Microbial adhesion and retention on surfaces are complex phenomena, critical to the formation and development of biofilms. Recently, the focus of research has been more and more on the importance of retention of bacteria under fluctuating high shear forces in biofilm formation. The aim of the present work was to carry out a comparative study of the retention process of different bacterial and yeast species using: (1) a range of surfaces with different surface free energy properties and (2) a number of different bacterial cell physiological states. It was found for the first time that once a threshold cell number is retained on the surface, microbial retention patterns are formed following a power law, i.e., not stochastic. Our results demonstrated that the overall spatial patterns of microbial retention observed for the different substrates are similar for the all investigated cell types and that the drastic modification of the surface free energy does not affect this spatial organization. On the other hand, the microbial retention patterns appear to be significantly affected by the physiological state of the cells. Finally, the experimental retention patterns have been well simulated by a general agent-based model, confirming that the typical fractal distribution of retained cells is the result of a self-organization process.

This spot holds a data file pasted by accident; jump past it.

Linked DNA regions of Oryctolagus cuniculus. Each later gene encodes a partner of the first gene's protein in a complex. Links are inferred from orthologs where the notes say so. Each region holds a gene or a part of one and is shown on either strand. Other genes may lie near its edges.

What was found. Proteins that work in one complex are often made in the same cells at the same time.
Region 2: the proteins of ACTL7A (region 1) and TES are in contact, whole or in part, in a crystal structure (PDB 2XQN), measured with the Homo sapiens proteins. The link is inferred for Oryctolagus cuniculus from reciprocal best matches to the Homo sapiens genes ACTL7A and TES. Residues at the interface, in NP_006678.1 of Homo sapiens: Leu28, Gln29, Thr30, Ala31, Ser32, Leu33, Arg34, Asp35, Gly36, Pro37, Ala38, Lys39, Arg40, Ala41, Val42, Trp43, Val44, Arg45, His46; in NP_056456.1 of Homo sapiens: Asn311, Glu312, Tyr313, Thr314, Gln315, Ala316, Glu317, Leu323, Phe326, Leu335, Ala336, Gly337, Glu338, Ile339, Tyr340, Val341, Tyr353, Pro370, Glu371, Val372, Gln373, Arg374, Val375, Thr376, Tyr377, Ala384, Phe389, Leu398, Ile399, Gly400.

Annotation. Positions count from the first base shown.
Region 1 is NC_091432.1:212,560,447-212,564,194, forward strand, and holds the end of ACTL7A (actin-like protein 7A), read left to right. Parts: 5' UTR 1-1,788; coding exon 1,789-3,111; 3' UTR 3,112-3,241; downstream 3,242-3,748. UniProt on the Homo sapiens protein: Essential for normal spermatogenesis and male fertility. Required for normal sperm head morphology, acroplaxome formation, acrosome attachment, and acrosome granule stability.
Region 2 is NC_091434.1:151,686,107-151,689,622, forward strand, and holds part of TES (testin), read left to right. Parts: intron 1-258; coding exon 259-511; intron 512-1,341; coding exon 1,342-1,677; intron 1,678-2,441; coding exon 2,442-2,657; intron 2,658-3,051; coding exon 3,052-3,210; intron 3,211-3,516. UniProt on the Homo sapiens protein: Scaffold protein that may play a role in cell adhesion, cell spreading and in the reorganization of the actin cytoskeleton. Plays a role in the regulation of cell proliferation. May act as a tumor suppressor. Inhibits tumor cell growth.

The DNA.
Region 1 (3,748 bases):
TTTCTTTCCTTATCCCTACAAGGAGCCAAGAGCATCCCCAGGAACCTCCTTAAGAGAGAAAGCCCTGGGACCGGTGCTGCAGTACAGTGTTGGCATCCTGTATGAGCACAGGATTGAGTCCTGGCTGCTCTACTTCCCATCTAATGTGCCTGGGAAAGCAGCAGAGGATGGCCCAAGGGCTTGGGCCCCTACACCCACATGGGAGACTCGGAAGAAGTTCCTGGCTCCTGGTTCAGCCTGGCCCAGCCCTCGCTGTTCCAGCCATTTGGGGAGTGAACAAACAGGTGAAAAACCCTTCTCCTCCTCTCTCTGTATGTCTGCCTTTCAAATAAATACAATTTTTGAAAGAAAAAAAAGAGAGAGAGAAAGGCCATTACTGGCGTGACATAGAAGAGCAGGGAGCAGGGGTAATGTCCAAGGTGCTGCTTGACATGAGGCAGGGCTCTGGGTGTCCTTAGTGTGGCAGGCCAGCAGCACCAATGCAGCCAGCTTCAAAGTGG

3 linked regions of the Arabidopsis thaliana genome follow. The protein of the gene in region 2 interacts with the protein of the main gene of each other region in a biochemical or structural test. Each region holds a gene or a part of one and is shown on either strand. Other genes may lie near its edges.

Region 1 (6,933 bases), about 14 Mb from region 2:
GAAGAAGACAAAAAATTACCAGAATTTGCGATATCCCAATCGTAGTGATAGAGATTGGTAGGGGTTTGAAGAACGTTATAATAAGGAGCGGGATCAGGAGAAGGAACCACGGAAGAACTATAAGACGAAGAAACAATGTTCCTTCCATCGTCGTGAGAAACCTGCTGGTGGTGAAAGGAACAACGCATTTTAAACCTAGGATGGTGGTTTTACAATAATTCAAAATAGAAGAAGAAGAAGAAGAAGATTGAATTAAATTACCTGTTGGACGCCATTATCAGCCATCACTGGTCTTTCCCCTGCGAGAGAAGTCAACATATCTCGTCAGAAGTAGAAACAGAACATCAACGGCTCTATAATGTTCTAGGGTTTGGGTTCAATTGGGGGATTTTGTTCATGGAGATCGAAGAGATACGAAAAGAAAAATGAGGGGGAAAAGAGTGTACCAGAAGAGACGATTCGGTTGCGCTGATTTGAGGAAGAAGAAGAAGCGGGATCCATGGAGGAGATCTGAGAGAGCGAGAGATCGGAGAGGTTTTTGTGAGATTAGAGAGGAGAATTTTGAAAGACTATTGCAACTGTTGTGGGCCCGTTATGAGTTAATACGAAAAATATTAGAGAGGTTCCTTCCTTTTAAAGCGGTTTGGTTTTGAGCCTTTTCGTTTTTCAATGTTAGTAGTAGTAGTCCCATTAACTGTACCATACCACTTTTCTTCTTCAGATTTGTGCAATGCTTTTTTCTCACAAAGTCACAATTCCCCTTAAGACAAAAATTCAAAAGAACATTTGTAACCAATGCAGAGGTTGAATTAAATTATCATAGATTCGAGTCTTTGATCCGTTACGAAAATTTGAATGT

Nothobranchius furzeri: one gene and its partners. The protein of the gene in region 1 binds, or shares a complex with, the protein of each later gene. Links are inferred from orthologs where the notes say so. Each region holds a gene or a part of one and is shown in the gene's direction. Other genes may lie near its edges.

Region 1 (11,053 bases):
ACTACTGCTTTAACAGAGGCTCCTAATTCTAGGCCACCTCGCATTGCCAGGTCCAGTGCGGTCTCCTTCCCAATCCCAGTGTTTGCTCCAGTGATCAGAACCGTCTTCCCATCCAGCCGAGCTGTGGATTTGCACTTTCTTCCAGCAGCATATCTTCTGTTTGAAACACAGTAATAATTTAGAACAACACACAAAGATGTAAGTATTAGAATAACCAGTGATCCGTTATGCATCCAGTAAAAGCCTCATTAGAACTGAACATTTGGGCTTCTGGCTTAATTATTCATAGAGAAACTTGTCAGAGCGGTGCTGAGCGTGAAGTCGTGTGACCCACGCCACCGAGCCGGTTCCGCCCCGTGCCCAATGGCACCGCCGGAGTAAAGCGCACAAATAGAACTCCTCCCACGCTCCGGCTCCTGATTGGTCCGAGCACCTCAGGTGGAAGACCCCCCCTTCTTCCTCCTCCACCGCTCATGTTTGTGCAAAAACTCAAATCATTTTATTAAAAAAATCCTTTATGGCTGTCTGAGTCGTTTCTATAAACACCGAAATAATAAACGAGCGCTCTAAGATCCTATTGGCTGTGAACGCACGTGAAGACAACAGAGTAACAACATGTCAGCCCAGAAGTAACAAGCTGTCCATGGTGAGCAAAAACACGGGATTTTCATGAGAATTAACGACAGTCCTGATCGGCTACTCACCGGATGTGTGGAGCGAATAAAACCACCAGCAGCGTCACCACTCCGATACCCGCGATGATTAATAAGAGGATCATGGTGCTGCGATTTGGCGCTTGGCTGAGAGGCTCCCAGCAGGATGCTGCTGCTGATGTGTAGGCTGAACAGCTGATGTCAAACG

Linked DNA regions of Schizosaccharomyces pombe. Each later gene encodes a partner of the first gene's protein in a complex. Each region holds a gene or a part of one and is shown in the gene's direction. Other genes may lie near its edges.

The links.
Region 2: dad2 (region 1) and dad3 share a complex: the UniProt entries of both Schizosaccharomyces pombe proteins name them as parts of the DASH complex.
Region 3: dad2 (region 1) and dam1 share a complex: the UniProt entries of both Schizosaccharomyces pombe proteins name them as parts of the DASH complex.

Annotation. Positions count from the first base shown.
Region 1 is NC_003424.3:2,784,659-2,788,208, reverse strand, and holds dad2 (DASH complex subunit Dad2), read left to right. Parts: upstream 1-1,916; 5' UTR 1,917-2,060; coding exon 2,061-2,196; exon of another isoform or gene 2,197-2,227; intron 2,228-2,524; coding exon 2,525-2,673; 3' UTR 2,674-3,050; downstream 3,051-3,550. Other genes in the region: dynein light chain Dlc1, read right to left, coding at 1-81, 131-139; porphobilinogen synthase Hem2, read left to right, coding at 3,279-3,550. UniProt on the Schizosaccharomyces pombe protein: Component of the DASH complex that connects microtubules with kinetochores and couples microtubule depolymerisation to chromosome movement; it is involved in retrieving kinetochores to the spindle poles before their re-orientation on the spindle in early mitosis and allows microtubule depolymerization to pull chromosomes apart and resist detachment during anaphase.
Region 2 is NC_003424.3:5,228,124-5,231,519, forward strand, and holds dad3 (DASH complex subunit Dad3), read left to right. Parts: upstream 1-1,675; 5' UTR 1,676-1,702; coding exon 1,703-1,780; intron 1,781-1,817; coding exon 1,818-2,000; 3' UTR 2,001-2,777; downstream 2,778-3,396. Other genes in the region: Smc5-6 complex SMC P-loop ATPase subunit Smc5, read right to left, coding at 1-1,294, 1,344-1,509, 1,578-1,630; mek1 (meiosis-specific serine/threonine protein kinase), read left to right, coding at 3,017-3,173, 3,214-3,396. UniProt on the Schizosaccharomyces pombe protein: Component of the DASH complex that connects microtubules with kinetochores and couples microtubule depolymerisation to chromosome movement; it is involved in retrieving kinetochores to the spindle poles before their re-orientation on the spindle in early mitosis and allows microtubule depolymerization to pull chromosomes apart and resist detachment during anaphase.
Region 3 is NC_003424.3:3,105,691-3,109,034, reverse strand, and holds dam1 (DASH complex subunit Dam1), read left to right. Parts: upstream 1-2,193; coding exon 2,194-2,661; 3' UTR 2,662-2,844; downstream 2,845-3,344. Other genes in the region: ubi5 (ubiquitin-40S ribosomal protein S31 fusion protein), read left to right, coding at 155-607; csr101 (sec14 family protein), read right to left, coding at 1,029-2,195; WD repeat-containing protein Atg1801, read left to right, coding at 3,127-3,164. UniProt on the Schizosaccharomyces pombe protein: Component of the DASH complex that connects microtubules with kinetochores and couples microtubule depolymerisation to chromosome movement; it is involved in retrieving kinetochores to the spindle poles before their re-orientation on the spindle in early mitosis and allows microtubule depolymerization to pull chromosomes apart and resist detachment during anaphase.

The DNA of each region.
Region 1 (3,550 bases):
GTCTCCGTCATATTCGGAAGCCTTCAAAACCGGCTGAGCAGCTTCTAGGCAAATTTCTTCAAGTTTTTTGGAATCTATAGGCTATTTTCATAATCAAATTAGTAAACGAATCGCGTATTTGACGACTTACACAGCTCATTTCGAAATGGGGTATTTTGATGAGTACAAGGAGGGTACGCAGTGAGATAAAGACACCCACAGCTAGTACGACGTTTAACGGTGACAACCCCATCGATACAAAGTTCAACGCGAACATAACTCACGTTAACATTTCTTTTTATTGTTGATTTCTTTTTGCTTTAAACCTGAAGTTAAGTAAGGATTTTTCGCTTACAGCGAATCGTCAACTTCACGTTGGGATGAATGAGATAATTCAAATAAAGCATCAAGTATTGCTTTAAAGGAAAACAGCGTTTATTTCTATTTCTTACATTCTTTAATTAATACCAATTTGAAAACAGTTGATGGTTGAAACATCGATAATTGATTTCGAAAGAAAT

Spatial Patterns of Microbial Retention on Polymer Surfaces

CARNAZZA, SANTINA;GUGLIELMINO, Salvatore
2011

Abstract

Microbial adhesion and retention on surfaces are complex phenomena, critical to the formation and development of biofilms. Recently, the focus of research has been more and more on the importance of retention of bacteria under fluctuating high shear forces in biofilm formation. The aim of the present work was to carry out a comparative study of the retention process of different bacterial and yeast species using: (1) a range of surfaces with different surface free energy properties and (2) a number of different bacterial cell physiological states. It was found for the first time that once a threshold cell number is retained on the surface, microbial retention patterns are formed following a power law, i.e., not stochastic. Our results demonstrated that the overall spatial patterns of microbial retention observed for the different substrates are similar for the all investigated cell types and that the drastic modification of the surface free energy does not affect this spatial organization. On the other hand, the microbial retention patterns appear to be significantly affected by the physiological state of the cells. Finally, the experimental retention patterns have been well simulated by a general agent-based model, confirming that the typical fractal distribution of retained cells is the result of a self-organization process.
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Utilizza questo identificativo per citare o creare un link a questo documento: https://hdl.handle.net/11570/1917808
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